This new-build plays an important role in Wellington’s Oriental Bay. See how clever design has created public and private living spaces
Around Wellington, Oriental Parade is widely embraced as the Riviera of the South Pacific. That may not be obvious to a French or Italian tourist (or anyone originating from what used to be termed the Orient) but if you hail from Tawa, Taita or Titahi Bay, it’s second only to after-dark Courteney Place as an exotic destination. The clue to its success is in the title: streets streak, roads run, motorways motor-away and cul-de-sacs, God help us, are where many of us live.
But a parade is something more than an expediency for the automobile. Parades are about Santa and heroes and ribbon-winning pet lambs at A&P shows, all wobbling along at a walking pace. Parades slow us down and invite us to watch, and be watched, and on a beautiful day nowhere in Wellington can quite match Oriental Parade for the spectacle of seeing and being seen.
But it is all too easy to forget that the bay’s buildings are an important part of the parade. Some, like the natty Freyberg Pool or the stately Victorian villas, rise to the formality of the occasion and participate in the scene (literally in the case of the Carter Fountain). But too many other buildings prefer to loiter in the background, more comfortable watching a muted display through tinted double glazing.
Such architectural passivity threatens the social agreement of parading, which holds that we are all of the occasion. And it can be a bit creepy (aye aye, and what do we thinks we are doing with that large telescopic device then, eh?). Parades work because they demand of us that we all are participants.
Though of course we also need to recognise the point at where a parade turns back into a street, lest our festive abandon inadvertently spill on people going about their ordinary lives. On Oriental Parade, architect Chris Kelly of Architecture Workshop calls this point the “hinge”, where height restrictions leap, views turn and, inevitably, the bustle of the city takes over (when driving it’s the point where you begin leaning into the accelerator).
Kelly designed this house on that hinge, although, to be more conceptually accurate, Kelly has designed two quite different buildings that serve as one hinge-house. To state the obvious, it is a startling house to look at. All whitely white with sticky-out bits and up-and-down stuff, like a flash art gallery that’s been popped inside-out: that’s the theatre of parading, all stage paint and articulated mannerism. But behind the public performance is an equally sophisticated, if playful, architecture.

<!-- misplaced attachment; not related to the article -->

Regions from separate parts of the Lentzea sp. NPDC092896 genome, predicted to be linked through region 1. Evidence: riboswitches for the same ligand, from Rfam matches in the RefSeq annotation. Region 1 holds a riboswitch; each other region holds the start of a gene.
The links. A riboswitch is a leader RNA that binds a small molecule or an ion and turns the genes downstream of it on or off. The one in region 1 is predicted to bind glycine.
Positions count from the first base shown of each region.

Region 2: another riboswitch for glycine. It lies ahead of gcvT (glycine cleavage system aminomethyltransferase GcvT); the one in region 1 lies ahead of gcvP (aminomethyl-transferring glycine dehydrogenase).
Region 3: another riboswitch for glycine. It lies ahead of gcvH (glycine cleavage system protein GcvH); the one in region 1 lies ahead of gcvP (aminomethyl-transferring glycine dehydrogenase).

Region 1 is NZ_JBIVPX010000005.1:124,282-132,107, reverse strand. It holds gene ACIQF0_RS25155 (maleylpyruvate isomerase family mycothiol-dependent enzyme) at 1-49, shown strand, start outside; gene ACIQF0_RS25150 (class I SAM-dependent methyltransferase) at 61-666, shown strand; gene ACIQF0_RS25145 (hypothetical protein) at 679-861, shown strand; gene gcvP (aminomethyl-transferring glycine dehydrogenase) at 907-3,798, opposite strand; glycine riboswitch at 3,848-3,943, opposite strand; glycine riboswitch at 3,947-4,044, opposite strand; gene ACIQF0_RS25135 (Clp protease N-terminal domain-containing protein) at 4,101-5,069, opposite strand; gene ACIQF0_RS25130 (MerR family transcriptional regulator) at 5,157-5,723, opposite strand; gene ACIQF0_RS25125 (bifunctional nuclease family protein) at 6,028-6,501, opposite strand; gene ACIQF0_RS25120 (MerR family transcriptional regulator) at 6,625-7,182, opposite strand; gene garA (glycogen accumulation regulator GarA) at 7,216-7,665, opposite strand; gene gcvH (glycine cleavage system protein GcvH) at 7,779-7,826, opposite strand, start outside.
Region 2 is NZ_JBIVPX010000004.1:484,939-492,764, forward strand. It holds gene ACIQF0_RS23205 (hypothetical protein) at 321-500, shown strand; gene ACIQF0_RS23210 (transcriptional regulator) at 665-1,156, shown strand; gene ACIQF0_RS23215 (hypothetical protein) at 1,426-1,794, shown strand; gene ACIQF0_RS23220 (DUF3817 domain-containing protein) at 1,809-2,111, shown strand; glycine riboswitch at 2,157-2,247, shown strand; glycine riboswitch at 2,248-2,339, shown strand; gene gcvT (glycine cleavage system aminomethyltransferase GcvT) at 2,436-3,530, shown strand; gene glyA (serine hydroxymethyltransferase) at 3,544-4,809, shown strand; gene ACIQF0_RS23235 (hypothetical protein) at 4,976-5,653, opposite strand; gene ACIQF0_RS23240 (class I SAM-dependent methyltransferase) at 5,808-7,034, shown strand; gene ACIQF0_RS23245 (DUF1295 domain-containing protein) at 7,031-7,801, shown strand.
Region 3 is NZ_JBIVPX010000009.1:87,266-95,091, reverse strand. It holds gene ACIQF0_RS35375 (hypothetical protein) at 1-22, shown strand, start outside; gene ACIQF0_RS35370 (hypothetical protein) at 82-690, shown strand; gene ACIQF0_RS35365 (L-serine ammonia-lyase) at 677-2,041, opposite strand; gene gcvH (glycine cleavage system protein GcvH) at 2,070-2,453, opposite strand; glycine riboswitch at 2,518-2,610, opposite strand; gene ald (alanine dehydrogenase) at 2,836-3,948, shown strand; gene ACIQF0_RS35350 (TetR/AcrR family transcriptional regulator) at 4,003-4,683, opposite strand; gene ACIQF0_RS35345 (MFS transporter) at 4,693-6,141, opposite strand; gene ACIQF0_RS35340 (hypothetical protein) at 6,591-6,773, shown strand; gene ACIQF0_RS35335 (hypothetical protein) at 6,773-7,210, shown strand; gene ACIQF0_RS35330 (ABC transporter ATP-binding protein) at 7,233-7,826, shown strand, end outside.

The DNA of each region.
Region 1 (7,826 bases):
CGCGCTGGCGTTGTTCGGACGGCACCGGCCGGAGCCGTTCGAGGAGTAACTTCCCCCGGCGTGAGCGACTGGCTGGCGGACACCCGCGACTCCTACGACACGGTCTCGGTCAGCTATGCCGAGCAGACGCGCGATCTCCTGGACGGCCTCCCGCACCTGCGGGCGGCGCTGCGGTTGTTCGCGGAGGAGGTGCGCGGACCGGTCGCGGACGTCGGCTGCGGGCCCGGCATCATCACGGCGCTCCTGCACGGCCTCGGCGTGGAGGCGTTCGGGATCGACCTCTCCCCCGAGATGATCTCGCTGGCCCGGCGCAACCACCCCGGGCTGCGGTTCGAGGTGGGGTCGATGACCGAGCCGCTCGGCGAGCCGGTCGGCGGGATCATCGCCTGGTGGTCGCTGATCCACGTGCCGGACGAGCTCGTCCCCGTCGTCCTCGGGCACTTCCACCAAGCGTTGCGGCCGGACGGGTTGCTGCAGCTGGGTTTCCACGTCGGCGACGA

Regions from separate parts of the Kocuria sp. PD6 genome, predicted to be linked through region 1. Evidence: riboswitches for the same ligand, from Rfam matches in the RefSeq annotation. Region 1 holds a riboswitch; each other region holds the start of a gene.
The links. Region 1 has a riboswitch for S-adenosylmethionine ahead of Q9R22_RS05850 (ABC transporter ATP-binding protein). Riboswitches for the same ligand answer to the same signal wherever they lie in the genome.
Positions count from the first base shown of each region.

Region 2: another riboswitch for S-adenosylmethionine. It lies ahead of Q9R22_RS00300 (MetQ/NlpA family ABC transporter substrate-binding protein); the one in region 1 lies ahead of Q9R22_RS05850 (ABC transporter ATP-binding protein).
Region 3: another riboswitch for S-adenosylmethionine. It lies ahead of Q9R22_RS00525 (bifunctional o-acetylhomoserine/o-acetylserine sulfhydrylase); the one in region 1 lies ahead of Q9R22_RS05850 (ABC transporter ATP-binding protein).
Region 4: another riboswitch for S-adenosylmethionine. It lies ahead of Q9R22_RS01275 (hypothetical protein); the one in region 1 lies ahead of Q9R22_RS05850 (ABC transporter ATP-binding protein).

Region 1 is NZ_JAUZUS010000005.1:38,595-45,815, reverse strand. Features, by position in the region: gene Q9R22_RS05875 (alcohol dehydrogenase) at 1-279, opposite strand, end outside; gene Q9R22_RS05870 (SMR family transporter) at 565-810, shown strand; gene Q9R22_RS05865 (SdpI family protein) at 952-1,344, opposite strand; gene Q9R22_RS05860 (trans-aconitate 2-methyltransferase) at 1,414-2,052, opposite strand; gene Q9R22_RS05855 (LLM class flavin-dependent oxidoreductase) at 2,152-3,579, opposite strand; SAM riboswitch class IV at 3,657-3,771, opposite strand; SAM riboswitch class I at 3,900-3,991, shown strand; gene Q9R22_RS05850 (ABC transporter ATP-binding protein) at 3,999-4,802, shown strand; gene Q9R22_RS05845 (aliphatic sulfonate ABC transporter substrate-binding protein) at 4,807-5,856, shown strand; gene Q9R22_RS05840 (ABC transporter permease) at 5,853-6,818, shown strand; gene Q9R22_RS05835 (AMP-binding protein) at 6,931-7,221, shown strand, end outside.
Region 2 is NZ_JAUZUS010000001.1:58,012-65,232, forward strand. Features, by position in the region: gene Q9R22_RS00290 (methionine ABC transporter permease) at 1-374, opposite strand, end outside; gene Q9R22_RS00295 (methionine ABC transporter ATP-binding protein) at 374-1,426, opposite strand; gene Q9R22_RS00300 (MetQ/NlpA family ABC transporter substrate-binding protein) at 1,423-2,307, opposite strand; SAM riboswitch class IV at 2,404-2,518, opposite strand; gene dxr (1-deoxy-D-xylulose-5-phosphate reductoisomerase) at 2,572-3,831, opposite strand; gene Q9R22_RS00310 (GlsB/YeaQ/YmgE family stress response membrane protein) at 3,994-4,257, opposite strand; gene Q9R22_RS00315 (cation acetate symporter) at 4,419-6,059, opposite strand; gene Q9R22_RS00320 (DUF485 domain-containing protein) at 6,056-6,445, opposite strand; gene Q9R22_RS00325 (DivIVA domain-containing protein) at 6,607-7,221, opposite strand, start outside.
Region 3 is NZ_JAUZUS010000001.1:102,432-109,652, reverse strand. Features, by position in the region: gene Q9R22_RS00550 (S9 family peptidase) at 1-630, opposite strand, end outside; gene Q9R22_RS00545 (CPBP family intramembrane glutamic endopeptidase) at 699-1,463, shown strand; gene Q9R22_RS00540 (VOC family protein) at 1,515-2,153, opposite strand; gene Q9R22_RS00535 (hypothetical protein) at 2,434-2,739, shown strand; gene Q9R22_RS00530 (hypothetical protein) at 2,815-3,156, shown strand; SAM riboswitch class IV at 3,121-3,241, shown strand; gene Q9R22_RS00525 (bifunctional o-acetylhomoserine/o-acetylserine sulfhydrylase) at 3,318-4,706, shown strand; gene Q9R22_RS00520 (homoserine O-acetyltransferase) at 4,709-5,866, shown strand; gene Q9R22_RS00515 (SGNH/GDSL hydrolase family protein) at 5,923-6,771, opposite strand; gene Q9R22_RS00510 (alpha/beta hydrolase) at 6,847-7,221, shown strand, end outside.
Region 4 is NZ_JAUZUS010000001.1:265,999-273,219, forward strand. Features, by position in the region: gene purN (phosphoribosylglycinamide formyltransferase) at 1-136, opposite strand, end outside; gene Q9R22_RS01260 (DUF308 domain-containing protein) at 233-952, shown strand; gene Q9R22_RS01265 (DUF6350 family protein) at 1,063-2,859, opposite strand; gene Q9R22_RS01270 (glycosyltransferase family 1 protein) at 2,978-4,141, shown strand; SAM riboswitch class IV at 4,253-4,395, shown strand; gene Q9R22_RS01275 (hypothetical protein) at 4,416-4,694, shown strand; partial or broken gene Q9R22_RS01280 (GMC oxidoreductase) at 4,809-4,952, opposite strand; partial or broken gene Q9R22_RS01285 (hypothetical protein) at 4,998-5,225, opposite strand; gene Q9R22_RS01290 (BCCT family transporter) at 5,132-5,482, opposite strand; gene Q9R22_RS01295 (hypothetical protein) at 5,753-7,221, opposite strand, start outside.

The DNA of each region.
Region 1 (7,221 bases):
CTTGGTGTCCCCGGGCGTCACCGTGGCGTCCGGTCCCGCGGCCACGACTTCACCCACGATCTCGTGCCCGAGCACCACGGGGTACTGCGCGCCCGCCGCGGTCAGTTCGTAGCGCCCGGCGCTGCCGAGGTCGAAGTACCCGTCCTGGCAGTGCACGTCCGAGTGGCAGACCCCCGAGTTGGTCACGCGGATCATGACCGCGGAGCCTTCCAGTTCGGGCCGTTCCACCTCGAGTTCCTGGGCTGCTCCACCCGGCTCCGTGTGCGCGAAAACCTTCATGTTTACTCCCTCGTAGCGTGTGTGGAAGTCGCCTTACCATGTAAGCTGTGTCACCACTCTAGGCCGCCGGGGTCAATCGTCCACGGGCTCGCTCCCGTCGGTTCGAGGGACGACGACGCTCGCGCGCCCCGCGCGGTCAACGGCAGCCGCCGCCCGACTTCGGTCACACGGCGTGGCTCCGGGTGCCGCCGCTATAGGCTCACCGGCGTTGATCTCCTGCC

In archi-speak the house utilises an ‘H’ plan that hinges two wings around a terraced entry garden to the fore and a private court to the rear. From the street they appear as complementary performances: to the right a flamboyant prow thrusting forward, to the left a more solemn retreat. Or, to put it in the language of children, on one side a tree hut, and to the other a blanket fort.
You can actually think of them as children. The tree-hut child is a risk taker, all bluster and monkey bars. There is in the living area the distinct aura of innocent bravado and also one of the best views in Wellington. No, no, no, not the spectacular panorama across the harbour. I mean the other view that turns right and points you along the length of Oriental Parade (it’s a wilful room that way). Across the terraced divide the blanket fort is a far more introspective child lost in a book.
But, as they say in sewerage treatment circles, these slow waters run deep. Venturing into the daydream divulges a complex hierarchy of levels and half-levels animating the children’s rooms as another home altogether. Kelly thinks of this arrangement as Being John Malkovich space, but kids will undoubtedly find it more akin to the whimsy of Platform 9 ¾ (if you don’t know that reference you would be well advised to stay ignorant).
Opposites, we are told, attract, but here they skip hand-in-hand to the parade. It’s enough to make a grown man behind a fake beard throw lollies to children, if that weren’t another one of those creepy things.
Words by: Peter Wood. Photography by: Simon Devitt.